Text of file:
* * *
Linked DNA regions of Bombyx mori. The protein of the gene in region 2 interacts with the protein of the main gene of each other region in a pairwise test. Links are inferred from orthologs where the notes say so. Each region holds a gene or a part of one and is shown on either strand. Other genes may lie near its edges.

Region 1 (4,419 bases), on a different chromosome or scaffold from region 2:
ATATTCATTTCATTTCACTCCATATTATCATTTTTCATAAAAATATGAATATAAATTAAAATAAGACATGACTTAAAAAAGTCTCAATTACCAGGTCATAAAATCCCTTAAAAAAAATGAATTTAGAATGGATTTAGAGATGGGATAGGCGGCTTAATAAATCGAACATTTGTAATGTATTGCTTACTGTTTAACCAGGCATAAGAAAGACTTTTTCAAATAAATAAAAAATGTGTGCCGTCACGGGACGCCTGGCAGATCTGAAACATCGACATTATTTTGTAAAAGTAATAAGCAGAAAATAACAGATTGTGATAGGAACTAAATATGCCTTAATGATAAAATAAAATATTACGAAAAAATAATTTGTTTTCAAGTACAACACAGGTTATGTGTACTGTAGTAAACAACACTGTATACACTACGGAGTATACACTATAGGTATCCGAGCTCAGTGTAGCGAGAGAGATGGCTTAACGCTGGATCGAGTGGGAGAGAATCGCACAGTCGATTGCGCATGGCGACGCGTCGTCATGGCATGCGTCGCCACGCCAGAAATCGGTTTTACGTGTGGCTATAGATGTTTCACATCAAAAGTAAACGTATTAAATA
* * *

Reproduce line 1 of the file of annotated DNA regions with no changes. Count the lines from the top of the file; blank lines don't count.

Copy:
Linked DNA regions of Bombyx mori. The protein of the gene in region 2 interacts with the protein of the main gene of each other region in a pairwise test. Links are inferred from orthologs where the notes say so. Each region holds a gene or a part of one and is shown on either strand. Other genes may lie near its edges.